For most aspiring business minds, conceiving a viable enterprise is the project of a lifetime. For 28-year-old Colin Grussing, it’s about to become a weekly routine.
With a seemingly time-bending initiative entitled 52businesses that is sure to intrigue dreamers and skeptics alike, Grussing and a small team will set out to create one new business each week for one year.
Why? To demystify the process of launching an early-stage startup, says Grussing -- a Yale graduate, serial entrepreneur and former contestant from New Orleans. As lofty as it sounds, “We want to encourage people to responsibly pursue their ideas, and ultimately contribute to a stronger, more resilient economy,” he said.
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If the premise doesn’t sound brazen enough, here’s more: the team of three employees and five interns will base their operations out of a retrofitted cerulean school bus from the 80s, which they have lovingly nicknamed ‘Bob’ (Business Operations Bus.)
And the entire experiment will be documented through social media -- on blogs, podcasts, webisodes, Facebook, Twitter and more.
The weeks ahead
Though they will have to be deployed at lightning speed, Grussing says he’s already chock-full of business ideas. One venture is a mobile yoga studio. Another, Apocalypse Camp, is a survival course for adults to be held within a derelict jailhouse, where proficiencies such as siphoning gas, hotwiring cars and shooting guns will be taught.
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“In terms of overall planning, we always want to stay four weeks ahead of the curve -- while still maintaining the authentic sense that we’re starting fresh every Monday,” Grussing said.
Bob -- the business operations bus. Image credit: 52businesses
To judge the success of each venture, “we’re aiming to have proof of concept -- and in some cases, even profitability -- within seven days.” The team is targeting a success rate of 100 percent, he added, “though we’d be happy with seventy-five.”
But just how will each company subsist once its dedicated week has passed? Many can become automated, Grussing explained, while others will represent joint ventures or will have been developed from the outset with a specific manager in mind. Nevertheless, “we have a stake in each one,” he insisted. “These aren’t throwaways.”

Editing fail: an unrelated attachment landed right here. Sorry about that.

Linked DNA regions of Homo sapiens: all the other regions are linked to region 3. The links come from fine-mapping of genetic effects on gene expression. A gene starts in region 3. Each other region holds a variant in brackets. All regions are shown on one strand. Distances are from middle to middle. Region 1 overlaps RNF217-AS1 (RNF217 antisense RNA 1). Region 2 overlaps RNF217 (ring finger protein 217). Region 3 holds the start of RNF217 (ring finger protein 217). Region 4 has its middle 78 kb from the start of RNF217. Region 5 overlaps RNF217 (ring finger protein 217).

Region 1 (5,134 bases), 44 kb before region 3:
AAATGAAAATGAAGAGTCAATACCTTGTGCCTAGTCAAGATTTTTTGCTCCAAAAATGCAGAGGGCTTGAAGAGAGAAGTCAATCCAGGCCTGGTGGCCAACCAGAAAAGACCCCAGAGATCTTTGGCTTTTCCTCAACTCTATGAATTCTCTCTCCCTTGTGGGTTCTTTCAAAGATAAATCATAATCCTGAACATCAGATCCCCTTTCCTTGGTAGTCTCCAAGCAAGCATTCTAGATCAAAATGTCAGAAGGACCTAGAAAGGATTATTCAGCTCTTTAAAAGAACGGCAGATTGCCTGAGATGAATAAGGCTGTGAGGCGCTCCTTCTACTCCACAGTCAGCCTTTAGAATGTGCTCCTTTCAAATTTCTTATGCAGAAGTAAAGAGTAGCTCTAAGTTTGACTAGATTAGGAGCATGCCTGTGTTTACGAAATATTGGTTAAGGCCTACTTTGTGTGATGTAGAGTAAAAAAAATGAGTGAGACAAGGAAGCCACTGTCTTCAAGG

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And then, halfway through the process -- once the concept has proven itself, Grussing said -- 52businesses will open its doors to outside applicants in hopes of supercharging the dreams of fellow entrepreneurs.
‘Just watch me’
If 52businesses sounds slightly harebrained, a glance at Grussing’s former endeavors helps to contextualize the undertaking.
After college, Grussing founded RootSuit -- a vendor of skin-tight spandex bodysuits that landed him on Shark Tank. Next, he created a dealership of motorcycle sidecars sourced from India. Though these endeavors bear little in common other than the impulsive passions of their inventor, each has turned a sizable profit.
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At the age of 28, his businesses -- and a handful of strategic investments in real estate -- had earned Grussing enough passive income to retire, he said. This was a path he seriously considered before realizing that it was the entrepreneurial process that fueled him more so than the financial returns.
Acknowledging that none of his proposed businesses are conventional in any sense of the word, Grussing said his strength lies in creating quick cash flow in tandem with fun and meaningful experiences. “What I specialize in is bootstrapping an idea, turning it into cash and then adding it to my portfolio,” he said.
And for detractors who might snicker at those ideas -- or doubt Grussing’s seriousness of his purpose -- he has three simple words: “Just watch me.”
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